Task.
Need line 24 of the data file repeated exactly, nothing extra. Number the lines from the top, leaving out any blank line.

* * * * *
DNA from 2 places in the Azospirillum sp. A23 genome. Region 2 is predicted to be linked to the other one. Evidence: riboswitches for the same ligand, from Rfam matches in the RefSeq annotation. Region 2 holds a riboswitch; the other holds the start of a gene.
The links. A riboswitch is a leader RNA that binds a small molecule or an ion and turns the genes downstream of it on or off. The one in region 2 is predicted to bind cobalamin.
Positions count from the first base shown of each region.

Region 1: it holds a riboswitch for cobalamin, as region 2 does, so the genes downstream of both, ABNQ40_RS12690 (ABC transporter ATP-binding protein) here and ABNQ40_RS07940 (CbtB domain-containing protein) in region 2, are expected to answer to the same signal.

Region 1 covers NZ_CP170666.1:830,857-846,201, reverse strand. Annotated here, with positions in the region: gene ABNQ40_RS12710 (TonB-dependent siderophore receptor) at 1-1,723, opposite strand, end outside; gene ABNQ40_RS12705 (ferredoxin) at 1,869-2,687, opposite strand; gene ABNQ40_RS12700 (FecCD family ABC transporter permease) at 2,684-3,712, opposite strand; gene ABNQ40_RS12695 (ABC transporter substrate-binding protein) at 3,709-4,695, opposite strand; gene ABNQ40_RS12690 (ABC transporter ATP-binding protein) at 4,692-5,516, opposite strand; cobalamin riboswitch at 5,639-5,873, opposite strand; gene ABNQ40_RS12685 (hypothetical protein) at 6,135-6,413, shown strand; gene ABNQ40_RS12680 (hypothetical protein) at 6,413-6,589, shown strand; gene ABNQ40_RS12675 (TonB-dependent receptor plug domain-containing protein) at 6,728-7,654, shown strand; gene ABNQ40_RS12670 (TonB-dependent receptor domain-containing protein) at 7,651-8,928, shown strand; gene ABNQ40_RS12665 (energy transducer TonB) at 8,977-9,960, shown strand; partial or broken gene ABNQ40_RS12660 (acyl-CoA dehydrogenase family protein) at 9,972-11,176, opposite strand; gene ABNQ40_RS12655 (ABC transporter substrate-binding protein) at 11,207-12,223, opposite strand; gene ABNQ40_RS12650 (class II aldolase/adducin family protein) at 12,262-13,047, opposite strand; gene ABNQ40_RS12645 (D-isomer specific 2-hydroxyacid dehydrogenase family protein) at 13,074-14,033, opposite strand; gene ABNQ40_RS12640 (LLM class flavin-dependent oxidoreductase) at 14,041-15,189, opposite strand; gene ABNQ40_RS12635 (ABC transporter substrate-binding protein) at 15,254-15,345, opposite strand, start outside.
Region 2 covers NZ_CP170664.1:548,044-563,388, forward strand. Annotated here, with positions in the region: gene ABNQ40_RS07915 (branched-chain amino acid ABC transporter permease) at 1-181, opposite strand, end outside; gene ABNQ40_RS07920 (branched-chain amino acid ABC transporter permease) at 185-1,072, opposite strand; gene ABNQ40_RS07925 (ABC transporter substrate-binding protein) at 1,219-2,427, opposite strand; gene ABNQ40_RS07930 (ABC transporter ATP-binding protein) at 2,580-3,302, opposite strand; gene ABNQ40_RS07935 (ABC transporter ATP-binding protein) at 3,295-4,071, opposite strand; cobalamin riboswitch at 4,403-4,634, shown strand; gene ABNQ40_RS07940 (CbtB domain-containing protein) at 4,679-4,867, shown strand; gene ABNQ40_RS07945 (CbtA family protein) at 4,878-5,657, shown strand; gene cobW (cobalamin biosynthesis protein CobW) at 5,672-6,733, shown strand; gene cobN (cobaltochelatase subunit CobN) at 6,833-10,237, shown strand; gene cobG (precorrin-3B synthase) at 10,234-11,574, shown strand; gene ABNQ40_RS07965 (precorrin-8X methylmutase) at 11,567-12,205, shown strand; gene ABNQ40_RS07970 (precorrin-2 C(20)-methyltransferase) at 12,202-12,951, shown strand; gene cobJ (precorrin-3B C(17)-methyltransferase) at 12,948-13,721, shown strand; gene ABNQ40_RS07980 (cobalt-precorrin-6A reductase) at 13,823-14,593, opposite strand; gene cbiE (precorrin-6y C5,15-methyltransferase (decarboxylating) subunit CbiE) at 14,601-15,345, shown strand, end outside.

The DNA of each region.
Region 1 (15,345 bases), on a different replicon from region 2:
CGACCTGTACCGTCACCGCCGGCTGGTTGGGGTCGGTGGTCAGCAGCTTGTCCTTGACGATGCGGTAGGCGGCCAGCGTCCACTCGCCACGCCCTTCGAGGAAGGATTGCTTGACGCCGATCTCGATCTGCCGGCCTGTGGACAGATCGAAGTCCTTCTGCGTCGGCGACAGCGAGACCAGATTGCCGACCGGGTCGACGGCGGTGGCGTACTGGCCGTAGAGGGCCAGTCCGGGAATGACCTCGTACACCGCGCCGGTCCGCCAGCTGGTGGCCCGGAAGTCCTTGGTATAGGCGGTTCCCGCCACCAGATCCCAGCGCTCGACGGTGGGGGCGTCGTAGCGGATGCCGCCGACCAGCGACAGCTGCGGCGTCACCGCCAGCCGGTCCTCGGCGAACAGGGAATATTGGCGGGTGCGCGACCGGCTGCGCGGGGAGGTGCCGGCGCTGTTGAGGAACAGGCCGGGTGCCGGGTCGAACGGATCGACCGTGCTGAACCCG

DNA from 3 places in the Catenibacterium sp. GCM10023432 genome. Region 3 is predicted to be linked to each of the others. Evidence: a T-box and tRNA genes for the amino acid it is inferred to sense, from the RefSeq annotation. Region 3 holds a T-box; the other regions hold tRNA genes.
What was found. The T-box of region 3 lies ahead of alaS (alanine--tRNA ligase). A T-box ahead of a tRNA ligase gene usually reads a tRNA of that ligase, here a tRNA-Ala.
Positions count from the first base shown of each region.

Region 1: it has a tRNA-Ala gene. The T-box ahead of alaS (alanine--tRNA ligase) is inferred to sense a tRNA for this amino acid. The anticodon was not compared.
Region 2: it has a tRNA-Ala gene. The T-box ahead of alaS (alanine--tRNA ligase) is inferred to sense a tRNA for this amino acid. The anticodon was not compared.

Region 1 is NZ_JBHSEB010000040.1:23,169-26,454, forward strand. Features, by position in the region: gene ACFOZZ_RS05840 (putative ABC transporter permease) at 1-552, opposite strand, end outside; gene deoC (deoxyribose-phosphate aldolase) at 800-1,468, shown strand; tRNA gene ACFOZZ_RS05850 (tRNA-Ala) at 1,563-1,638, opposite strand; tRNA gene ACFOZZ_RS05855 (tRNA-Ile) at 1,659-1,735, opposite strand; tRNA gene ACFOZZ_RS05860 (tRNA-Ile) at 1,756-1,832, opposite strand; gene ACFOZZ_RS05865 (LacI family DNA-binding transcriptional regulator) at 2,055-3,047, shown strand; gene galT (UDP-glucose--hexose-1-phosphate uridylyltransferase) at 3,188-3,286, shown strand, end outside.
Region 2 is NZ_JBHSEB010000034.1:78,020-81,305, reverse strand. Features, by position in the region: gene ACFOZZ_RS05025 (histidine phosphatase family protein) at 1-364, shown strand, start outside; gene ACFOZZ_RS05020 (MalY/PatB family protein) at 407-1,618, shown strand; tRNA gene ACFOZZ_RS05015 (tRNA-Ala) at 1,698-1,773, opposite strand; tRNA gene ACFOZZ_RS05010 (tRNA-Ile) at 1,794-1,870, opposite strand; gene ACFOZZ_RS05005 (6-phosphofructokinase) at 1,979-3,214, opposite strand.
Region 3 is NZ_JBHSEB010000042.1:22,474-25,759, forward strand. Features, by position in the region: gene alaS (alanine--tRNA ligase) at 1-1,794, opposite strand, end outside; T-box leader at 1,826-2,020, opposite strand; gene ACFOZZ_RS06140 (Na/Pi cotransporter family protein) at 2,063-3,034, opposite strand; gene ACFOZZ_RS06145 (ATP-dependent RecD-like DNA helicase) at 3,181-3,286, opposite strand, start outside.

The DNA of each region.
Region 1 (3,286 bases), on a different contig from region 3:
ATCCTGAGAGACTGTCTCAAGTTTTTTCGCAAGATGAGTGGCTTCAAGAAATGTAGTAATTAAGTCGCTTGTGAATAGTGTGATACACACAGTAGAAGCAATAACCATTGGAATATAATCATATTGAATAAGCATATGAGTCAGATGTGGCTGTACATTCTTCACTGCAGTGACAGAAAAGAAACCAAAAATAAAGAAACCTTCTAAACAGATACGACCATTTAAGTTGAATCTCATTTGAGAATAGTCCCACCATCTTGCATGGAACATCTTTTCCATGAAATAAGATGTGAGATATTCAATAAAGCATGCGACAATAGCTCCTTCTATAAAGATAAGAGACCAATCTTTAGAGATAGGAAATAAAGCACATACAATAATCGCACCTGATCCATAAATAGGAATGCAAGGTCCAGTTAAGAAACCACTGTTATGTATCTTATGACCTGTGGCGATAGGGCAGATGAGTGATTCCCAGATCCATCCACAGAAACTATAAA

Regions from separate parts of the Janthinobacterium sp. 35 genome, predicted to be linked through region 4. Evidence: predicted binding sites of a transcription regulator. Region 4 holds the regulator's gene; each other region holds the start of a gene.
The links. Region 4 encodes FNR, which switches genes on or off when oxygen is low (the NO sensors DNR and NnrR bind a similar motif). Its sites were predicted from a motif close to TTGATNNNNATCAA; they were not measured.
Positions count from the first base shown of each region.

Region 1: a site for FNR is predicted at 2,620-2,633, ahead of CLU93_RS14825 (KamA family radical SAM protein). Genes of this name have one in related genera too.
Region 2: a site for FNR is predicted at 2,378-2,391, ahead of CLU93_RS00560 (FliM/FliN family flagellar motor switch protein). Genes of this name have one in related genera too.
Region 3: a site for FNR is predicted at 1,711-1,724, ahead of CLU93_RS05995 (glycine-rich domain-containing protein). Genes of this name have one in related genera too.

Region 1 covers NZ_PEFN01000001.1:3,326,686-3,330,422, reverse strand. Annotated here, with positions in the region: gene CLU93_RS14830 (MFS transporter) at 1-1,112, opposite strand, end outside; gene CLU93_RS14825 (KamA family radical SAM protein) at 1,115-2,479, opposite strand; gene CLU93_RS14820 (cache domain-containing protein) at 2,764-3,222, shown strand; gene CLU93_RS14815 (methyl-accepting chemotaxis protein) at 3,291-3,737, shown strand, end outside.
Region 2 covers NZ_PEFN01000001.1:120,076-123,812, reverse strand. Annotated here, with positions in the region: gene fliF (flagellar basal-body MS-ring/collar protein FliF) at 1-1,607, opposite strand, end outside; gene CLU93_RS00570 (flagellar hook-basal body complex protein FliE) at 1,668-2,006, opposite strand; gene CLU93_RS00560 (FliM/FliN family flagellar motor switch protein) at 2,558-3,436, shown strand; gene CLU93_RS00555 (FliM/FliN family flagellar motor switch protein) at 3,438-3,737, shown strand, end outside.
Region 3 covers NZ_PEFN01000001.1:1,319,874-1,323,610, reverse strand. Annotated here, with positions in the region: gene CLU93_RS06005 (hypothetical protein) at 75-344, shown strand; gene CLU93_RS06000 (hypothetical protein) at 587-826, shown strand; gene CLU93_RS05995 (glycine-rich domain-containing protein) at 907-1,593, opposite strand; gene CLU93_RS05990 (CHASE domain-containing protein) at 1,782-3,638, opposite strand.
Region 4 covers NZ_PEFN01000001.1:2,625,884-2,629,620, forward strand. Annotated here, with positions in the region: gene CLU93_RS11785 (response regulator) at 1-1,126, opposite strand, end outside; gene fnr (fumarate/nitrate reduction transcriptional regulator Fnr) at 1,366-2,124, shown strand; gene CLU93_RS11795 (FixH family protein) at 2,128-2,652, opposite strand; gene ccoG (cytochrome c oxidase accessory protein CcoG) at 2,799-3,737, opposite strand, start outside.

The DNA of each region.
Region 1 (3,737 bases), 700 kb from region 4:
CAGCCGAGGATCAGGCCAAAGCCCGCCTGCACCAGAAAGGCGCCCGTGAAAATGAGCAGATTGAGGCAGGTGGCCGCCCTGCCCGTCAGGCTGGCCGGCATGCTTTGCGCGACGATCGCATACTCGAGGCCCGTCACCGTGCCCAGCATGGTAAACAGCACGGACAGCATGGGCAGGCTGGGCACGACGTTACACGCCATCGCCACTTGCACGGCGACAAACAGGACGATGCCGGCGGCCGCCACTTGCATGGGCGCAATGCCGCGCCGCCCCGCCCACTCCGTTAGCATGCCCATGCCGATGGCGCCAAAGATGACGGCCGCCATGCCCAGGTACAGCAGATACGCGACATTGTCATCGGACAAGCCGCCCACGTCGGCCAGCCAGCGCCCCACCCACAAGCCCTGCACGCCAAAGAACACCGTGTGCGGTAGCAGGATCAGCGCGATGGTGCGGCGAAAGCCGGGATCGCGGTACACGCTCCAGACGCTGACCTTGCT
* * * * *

Region 1: a site for FNR is predicted at 2,620-2,633, ahead of CLU93_RS14825 (KamA family radical SAM protein). Genes of this name have one in related genera too.